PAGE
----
When Mega Evolving, Gengar changes it's Ability to Shadow Tag, making it impossible for the other Pokemon to switch out (bar switching moves like Volt Switch). But this also means that it regains it's weakness to Ground.

Now, if we simply compare stats, Mega Gengar has an extra 100 base stat total over it's Normal form, however most of this is invested in its already high Special Attack, meaning even neutral attacks that land on Mega Gengar are going to leave a large dent in its mediocre HP. Its stat distributions are:

Gengar (Total: 500)

  • HP: 60
  • Attack: 65
  • Defense: 60
  • Sp.Atk: 130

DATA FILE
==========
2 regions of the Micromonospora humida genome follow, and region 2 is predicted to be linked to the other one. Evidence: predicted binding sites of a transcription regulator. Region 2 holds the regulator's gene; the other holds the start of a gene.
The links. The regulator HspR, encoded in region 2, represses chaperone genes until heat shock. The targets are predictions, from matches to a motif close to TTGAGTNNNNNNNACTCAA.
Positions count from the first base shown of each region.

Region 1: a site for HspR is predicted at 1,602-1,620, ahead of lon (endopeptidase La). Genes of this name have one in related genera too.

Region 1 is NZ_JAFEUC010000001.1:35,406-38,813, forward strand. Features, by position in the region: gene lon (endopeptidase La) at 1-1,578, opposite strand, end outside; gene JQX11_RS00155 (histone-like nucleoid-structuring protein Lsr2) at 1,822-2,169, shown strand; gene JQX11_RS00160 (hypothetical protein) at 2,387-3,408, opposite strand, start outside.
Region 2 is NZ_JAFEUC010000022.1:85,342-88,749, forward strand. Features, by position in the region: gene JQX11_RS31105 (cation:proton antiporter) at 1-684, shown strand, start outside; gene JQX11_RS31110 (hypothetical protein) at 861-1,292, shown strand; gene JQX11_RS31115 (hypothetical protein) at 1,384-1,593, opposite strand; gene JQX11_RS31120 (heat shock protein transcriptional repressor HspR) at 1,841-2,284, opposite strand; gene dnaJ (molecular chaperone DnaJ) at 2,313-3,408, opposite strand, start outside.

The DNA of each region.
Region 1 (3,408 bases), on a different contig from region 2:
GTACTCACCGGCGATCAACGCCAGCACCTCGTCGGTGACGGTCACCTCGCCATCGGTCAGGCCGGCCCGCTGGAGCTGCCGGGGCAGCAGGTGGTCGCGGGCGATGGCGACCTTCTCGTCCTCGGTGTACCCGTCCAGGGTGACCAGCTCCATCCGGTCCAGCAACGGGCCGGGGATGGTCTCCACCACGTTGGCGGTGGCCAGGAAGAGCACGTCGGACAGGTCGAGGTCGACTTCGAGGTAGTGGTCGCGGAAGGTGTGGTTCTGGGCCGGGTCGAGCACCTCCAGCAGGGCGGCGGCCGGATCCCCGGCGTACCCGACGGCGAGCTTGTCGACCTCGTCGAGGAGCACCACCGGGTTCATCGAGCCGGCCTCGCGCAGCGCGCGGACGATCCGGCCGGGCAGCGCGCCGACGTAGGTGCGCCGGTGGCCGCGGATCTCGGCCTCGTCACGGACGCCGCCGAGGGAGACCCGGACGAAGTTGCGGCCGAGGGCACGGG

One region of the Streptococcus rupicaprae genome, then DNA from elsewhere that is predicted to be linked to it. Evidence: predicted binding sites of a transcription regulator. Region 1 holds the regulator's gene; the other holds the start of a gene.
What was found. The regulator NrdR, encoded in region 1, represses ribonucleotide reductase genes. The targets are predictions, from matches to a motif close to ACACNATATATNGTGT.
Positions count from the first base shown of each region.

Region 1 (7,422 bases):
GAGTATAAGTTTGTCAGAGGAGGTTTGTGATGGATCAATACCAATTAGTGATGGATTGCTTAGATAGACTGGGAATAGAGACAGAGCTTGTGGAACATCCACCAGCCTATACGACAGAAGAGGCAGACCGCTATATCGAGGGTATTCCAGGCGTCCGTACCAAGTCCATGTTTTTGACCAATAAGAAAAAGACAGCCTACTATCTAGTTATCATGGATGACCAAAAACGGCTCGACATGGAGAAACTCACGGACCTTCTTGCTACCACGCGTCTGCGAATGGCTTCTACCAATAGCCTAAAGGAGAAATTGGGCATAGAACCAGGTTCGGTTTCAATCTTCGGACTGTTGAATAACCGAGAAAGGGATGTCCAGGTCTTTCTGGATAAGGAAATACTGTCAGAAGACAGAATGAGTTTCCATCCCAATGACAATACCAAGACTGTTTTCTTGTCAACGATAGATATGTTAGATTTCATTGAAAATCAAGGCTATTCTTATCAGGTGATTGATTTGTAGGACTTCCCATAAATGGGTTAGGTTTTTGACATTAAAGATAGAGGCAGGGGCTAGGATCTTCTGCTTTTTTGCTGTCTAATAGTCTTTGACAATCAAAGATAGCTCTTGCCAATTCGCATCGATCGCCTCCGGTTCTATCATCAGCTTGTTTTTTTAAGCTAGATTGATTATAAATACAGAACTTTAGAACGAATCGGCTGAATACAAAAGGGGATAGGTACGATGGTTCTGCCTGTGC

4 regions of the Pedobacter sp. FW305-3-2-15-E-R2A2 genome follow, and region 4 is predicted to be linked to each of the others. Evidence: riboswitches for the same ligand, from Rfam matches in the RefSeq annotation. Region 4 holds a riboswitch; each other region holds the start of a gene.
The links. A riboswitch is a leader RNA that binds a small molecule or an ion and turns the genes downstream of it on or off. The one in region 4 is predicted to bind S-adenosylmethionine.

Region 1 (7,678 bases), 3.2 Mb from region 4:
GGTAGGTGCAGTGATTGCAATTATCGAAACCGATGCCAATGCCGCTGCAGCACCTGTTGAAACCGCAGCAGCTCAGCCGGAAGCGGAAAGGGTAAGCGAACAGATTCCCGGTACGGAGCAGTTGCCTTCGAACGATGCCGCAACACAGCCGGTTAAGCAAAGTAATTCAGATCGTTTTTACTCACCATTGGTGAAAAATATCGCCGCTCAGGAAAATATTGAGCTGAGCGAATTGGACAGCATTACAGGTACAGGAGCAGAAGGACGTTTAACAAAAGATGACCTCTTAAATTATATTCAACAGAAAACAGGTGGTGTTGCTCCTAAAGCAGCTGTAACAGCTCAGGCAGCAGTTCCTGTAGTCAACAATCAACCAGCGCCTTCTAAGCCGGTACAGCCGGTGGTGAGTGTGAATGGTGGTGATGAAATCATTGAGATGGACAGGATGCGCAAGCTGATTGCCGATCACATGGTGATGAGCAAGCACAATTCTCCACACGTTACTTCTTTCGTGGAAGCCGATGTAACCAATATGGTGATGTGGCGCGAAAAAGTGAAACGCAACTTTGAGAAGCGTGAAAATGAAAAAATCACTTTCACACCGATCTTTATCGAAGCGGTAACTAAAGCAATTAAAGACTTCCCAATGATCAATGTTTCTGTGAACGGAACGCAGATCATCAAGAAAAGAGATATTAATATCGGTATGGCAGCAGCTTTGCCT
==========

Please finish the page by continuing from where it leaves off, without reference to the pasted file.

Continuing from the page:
• Sp.Def: 75
  • Speed: 110

Mega Gengar (Total: 600)

  • HP: 60
  • Attack: 65
  • Defense: 80
  • Sp.Atk: 170
  • Sp.Def: 95
  • Speed: 130

As such, the biggest con of Mega Evolving Gengar is the loss of Levitate. Ground is a very common attacking type, with Earthquake pretty much being a staple move on anything that can learn it. Coupled with the little to no investment in HP and Defense, Mega Gengar becomes an even frailer 'Glass Cannon' than it's Normal form.

But what about the Mega Evolutions that change their types?

Mega Charizard X is finally a real Fire/Dragon (Dragonite can stop laughing at him).

Charizard: (Total: 534)

  • HP: 78
  • Attack: 84
  • Defense: 78
  • Sp.Atk: 109
  • Sp.Def: 85
  • Speed: 100

Mega Charizard X (Total: 634)

  • HP: 78
  • Attack: 130
  • Defense: 111
  • Sp.Atk: 130
  • Sp.Def: 85
  • Speed: 100